Thomas CarlyleHistorian / Writer
Born: 4 December 1795
Died: 4 February 1881
Birthplace: Ecclefechan, Scotland
Best known as: Author of Heroes and Hero-Worship
Thomas Carlyle was most famous in the Victorian era, when he was known for his dense, thoughtful books on history and philosophy. The son of a strict Calvinist, Carlyle became a divinity student at Edinburgh University but eventually left school and turned to writing instead. He developed a stomach ailment -- possibly gastric ulcers -- which stayed with him all his life and helped give him a reputation as a cranky and somewhat disagreeable personality. His prose style, famously quirky and sometimes savage, helped cement that reputation. His made a splash in 1833 with the publication of the semi-autobiographical Sartor Resartus ("The Tailor Re-Tailored"). Other major works included his three-part history The French Revolution (1837), the six-volume History of Frederick the Great (1858-65), and his 1847 collection of Oliver Cromwell's letters and speeches. He also devised a series of public lectures culminating in his book Heroes and Hero-Worship, which still is regarded as a key text on the subject. (His fascination with heroes and strong leaders has given him an reputation as anti-democratic.) In 1827 he married Jane Baille Welsh -- herself brilliant and difficult -- and their 40-year marriage is remembered as a tempestuous affair.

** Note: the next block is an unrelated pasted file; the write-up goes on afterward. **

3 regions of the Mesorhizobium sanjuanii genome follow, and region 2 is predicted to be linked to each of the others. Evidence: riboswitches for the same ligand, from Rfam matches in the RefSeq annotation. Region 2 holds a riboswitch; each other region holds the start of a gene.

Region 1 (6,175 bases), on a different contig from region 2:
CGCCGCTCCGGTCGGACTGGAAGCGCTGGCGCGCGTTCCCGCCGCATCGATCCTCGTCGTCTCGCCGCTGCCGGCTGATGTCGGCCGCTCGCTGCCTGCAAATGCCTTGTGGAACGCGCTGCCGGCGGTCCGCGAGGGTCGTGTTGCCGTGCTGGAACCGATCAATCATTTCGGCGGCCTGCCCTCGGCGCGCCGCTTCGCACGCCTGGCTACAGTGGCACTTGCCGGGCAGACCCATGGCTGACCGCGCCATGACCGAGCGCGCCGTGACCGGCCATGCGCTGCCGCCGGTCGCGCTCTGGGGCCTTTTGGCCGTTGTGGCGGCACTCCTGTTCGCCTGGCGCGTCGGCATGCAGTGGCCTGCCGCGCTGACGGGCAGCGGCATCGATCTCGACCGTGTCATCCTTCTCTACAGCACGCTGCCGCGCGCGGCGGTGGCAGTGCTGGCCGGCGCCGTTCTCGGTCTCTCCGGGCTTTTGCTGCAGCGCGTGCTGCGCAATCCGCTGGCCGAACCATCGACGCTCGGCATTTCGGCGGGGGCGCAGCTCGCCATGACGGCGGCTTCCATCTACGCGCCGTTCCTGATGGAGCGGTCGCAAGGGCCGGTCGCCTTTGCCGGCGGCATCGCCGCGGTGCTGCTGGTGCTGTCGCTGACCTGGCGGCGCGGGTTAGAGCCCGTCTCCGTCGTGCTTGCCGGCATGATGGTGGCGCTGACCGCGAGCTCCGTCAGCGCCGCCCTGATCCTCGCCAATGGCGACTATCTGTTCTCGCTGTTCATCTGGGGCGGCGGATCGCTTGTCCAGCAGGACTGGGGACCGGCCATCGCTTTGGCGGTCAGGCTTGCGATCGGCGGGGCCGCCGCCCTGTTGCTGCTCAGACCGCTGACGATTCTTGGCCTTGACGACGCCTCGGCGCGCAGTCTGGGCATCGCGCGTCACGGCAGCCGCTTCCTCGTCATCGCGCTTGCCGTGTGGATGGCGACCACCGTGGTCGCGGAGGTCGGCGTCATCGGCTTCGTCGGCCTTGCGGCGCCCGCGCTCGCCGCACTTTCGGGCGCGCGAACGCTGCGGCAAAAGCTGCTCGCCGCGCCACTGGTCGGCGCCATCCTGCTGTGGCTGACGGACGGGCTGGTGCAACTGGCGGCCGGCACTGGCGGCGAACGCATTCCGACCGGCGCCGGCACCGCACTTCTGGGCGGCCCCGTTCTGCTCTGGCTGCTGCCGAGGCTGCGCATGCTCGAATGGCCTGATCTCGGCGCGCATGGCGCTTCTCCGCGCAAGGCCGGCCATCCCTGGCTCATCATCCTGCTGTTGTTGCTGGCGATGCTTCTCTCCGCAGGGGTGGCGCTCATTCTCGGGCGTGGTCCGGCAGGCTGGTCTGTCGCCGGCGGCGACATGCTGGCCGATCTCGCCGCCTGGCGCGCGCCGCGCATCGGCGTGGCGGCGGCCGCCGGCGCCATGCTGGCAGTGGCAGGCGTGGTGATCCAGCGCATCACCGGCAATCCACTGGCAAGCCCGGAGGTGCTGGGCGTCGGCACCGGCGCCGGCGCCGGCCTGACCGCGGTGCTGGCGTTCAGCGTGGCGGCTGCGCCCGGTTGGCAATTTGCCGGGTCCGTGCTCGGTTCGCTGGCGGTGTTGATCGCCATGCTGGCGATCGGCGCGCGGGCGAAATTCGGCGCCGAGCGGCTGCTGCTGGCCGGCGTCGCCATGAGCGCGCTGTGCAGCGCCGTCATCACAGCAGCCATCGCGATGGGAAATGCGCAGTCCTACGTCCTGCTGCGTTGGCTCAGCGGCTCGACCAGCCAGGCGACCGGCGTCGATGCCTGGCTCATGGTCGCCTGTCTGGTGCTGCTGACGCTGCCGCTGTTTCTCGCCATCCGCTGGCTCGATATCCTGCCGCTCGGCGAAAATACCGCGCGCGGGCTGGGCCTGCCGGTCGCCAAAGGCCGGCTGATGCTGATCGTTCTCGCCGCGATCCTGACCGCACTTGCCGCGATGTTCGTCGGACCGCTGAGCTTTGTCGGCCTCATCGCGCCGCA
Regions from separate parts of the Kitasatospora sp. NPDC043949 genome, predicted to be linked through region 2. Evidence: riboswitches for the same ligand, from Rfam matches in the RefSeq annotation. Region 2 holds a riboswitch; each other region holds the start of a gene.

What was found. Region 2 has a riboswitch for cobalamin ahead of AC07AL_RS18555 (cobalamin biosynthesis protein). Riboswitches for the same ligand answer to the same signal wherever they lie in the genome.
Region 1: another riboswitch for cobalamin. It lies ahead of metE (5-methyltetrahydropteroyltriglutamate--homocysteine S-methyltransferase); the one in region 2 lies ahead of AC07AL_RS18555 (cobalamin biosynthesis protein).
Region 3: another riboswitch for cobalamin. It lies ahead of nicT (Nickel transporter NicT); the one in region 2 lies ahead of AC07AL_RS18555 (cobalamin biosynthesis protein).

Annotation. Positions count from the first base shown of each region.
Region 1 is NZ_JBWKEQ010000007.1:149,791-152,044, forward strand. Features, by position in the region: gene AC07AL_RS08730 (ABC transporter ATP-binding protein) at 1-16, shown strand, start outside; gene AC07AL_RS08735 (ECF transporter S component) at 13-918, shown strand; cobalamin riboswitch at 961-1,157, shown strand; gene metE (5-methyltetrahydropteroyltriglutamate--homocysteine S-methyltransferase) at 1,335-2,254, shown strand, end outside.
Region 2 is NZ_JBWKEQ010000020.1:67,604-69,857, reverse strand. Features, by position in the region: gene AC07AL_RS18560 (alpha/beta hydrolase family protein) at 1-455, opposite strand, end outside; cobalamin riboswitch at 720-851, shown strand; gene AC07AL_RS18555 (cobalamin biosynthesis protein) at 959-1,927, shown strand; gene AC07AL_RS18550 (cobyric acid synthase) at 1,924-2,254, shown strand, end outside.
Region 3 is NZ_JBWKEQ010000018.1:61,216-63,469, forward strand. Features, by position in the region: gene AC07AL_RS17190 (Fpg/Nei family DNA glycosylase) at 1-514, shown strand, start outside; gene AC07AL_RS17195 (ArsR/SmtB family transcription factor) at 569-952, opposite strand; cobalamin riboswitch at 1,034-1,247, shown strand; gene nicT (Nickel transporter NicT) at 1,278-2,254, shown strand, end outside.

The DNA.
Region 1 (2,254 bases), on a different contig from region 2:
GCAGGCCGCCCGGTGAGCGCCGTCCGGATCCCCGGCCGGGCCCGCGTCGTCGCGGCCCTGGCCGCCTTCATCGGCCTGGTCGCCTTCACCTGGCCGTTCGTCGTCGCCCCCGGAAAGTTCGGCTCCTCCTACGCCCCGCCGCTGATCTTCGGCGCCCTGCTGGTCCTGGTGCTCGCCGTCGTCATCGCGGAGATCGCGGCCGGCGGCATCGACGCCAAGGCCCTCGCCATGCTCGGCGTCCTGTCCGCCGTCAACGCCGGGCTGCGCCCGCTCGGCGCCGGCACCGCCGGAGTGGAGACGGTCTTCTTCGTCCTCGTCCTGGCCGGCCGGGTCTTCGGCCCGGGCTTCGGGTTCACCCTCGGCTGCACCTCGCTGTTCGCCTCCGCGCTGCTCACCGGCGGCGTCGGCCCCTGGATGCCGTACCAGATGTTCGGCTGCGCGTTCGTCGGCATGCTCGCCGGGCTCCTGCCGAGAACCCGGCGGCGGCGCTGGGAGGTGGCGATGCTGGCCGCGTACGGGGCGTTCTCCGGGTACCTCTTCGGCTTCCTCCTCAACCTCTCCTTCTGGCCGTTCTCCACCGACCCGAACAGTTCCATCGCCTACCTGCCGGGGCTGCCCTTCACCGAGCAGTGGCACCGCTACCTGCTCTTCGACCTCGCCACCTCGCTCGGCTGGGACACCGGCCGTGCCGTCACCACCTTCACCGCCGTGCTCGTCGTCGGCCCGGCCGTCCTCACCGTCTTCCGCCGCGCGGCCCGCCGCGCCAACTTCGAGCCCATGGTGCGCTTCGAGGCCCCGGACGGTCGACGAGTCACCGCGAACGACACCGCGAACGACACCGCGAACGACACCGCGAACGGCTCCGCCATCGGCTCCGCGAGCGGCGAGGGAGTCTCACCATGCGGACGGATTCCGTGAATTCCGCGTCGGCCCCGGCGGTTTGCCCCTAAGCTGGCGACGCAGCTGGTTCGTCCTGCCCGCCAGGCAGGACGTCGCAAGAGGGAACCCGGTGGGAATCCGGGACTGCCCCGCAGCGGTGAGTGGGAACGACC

Carlyle was the victim of a famous misfortune after writing the first volume of The French Revolution. He entrusted the manuscript to his friend John Stuart Mill for review; shortly afterwards, Mill’s maid mistook the manuscript for trash paper and burned it. Carlyle was forced to rewrite the entire volume from scratch.
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